(The videothe best in yearswas a laugh-out-loud takeoff on the TV show The Office, called Michaels Replacement, in which Buffett and Munger take over at Dunder Mifflin from the clueless Michael Scott and his conspiratorial number two, Dwight Schrute. When a jealous Dwight sizes up Munger, his replacement as Number Two, sneering, You dont look so tough, Munger adjusts Dwights tie, leans in and says menacingly, There are eighteen ways I could kill you.) But it was in the six-hour Q&A following the movie that Munger demonstrated what has made him so valuable to Warren Buffett and to Berkshire Hathaway all these years, participating in an unprecedented number of questions, and with more substance and fewer jokes than usual. In fact, at one point Munger abruptly took over one of the Sokol questions from Buffett, saying sharply, Ill handle this, when a shareholder suggested Lubrizols board of directors had violated its fiduciary duty by negotiating only with Berkshire Hathaway, and not auctioning the company. And whereas Buffett mainly played defense, with long-winded explanations of Sokol-related issues, Munger played offense, summing up matters crisply and, as usual, with no holds barred. Sisters Under the Skin For example, after Buffett explains in long and meandering detail how he came to believe Lubrizol belonged in the Berkshire family, despite its tainted upbringing, Munger simply says, You know ISCAR and Lubrizol are to some extent sisters under the skin...very small markets...fanaticism in service. If you have any more like that, give Warren a call. We Own So Many Wonderful Businesses When Buffett wrestles with an explanation for the current valuation of Berkshires stock ($125,000 a share at the time of the meeting) compared to one observers estimated intrinsic value of $185,000 (based on the faulty premise that Berkshires $95,000 per share worth of investments are somehow unrelated to the insurance businesses and therefore a cash-equivalent that should be added to $90,000 per share for the businesses themselves) Munger dismisses the premise that Berkshires share price is tied to any break-up calculation, and instead focuses the crowd on the long-term value of Berkshire: Its terrible trouble you people have...we own so many wonderful businesses we hate to part with them. Europe Survived the Black Death As usual, while Buffett takes the bright side of most issues in keeping with his inherent optimism in the future, Munger offers a dour, cynical view based on his broad knowledge of history and human behaviorbut usually arrives in the same spot. Asked How can a lousy long-term U.S. economy make you happy? Buffett gives a long, enthusiastic, cheerleaders answer, winding up with, All I can tell you is...the power of capitalism is incredible. Munger, on the other hand, dryly notes: Europe survived the Black Death when a third of the people died, but were gonna move on. Still, Buffett is crisper and forceful when it comes to his comfort zone: Berkshire and its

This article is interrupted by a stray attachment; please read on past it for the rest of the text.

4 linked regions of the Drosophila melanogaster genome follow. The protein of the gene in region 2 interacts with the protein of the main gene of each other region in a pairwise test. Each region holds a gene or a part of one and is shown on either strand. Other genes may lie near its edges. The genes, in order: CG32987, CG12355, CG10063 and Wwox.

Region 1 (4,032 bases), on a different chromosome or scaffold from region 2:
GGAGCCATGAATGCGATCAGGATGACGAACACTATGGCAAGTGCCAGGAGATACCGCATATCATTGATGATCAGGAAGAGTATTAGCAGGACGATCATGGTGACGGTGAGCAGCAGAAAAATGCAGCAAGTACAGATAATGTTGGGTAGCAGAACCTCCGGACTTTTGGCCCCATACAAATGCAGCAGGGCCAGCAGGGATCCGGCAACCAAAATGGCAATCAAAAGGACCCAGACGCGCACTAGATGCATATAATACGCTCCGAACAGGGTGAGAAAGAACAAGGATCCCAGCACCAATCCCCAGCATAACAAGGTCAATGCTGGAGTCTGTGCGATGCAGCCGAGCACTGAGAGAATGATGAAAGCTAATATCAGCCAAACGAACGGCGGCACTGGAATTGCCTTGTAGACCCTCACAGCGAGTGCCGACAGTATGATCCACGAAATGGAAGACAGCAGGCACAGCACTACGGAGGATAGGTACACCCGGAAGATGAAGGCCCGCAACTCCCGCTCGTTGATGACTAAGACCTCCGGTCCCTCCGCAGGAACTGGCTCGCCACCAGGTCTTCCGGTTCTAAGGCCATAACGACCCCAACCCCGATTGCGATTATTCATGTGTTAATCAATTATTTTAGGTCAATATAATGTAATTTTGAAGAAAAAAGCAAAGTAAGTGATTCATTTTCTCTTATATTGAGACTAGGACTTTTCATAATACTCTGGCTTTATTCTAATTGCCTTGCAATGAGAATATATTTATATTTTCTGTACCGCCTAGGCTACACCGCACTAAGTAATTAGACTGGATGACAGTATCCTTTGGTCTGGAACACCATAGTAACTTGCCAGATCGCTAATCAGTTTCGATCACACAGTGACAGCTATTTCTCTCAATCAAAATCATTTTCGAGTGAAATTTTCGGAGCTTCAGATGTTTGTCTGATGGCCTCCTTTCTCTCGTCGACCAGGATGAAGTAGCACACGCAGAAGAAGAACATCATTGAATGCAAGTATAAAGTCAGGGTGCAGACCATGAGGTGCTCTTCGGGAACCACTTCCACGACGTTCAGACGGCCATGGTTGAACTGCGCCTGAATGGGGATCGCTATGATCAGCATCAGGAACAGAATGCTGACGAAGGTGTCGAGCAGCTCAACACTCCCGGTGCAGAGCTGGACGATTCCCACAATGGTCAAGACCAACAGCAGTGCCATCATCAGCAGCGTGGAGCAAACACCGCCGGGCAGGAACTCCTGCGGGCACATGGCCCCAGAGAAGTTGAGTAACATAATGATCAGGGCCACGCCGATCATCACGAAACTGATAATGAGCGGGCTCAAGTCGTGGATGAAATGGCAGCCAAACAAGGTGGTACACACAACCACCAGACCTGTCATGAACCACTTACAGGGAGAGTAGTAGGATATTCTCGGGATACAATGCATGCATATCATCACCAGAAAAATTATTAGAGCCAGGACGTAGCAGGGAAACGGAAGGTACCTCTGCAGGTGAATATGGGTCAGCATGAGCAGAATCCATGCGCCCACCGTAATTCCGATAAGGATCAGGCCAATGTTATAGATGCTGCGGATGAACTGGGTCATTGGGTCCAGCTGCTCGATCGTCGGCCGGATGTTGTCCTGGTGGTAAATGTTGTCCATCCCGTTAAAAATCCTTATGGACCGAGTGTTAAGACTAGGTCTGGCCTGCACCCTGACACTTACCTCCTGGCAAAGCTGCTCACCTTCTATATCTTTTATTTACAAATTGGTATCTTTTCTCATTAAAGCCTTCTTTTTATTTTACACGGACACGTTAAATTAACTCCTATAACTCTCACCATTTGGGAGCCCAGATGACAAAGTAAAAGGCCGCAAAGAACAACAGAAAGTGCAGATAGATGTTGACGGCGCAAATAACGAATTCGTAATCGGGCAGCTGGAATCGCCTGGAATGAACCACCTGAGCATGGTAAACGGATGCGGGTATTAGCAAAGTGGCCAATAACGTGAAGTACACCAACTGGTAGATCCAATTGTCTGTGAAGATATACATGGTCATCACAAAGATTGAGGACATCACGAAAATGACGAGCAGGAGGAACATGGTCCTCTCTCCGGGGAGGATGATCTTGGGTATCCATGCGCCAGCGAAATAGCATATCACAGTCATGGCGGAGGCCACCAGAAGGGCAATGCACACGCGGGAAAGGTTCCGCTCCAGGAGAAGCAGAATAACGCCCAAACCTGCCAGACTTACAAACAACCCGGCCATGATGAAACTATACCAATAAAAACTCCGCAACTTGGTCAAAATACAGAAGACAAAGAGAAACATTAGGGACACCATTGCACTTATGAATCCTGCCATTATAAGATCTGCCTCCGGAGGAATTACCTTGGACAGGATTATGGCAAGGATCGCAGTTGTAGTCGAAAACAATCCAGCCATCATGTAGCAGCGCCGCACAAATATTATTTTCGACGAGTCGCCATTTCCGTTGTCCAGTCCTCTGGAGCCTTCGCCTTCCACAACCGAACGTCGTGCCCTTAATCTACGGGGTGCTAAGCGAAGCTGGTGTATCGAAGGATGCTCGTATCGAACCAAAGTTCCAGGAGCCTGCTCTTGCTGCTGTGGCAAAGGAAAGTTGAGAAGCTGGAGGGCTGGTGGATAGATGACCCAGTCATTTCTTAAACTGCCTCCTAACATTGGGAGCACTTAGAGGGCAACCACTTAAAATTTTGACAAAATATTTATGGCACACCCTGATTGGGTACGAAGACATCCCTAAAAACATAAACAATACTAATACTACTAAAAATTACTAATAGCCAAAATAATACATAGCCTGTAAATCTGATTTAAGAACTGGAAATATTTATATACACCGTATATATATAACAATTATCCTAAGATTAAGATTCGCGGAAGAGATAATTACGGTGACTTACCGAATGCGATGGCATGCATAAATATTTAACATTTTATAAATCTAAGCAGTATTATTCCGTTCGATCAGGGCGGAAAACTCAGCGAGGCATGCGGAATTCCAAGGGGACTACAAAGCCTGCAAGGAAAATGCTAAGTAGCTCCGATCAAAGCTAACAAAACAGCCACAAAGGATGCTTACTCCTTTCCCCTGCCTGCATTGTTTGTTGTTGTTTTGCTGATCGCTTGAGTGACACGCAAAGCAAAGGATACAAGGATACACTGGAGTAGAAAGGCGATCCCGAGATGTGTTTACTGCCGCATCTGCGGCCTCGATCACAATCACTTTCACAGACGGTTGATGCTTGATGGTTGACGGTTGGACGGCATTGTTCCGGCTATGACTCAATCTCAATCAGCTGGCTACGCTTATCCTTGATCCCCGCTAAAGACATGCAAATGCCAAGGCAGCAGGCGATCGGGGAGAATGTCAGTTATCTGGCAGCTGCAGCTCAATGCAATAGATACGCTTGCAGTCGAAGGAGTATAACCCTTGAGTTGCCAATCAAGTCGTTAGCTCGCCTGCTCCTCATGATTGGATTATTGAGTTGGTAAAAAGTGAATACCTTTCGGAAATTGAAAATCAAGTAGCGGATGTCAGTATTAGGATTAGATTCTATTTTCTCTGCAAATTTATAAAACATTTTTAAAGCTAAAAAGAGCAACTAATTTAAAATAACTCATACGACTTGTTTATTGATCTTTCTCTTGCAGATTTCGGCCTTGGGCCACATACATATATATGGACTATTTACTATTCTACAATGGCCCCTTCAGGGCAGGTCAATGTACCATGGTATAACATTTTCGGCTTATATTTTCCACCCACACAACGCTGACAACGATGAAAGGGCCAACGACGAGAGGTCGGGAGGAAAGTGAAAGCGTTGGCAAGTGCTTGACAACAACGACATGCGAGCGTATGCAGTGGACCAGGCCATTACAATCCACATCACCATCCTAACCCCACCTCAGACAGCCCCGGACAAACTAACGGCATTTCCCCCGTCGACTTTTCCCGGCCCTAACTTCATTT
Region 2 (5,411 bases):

legacy. He minces no words when asked about whether, and when, Berkshire will pay a dividend. There will come a time, and who knows how soon because the numbers are getting big...when a dollar only buying 90c of value...but I predict the day Berkshire declares a dividend the stock will go down because that will mean it is no longer a compounding machine... It Had Its Head Up Its--And Munger does hold back at least once in the six hours of Q&A, when they are asked about Berkshires position in Wells Fargo, one of the banking giants whose inherent profitability has been impaired by the Dodd-Frank legislation and the housing implosion. Buffett defends the investment without much input from Munger: US banking profitability will be considerably less than early part of this century; one reason is the leverage will be reduced... If you keep out of trouble on the asset side, it's a good business because credit is very cheap. I like our positions there. Yet, months later, speaking to investors in Los Angeles, Munger will say that what he admired about Wells Fargo is its management didnt hesitate to admit it had its head up its ass when it came to mortgage lending. But Munger bit his tongue here in Omaha. Not a Terribly Rational Thing Still, when he does speak here, it is just as straightforward as that observation in defense of Wells Fargo management. When asked about gold as an investment, for example, Buffett launches into almost a professorial discussion of investing. There are three categories of investment, Buffett begins, describing currency, which depends on the behavior of monetary authorities to maintain its value; gold and other commodities that dont produce anything and you hope somebody will pay you more for later one, and then assets that make things, like a business, a farmwhich is the category Buffett and Munger have generally stuck to, with a few bets on currencies and commodities along the way. Munger simply says: Buying something that only goes up if the world goes to hell is not a terribly rational thing. This Attitude of Trust When Buffett is prodded by a shareholder about Berkshire's lack of formal compliance procedures like most firms, he gets defensive, first saying I don't think most companies have them (which is absolutely not true when it comes to financial giants like Berkshire), then dismisses the idea altogether: But we could have all the records in the world...they could be trading in their cousin's name. Munger, on the other hand, defends Berkshires culture entirely: If you look at the greatest institutions in the world, they trust their people...its so liberating...I think your best compliance cultures are the ones that have this attitude of trust.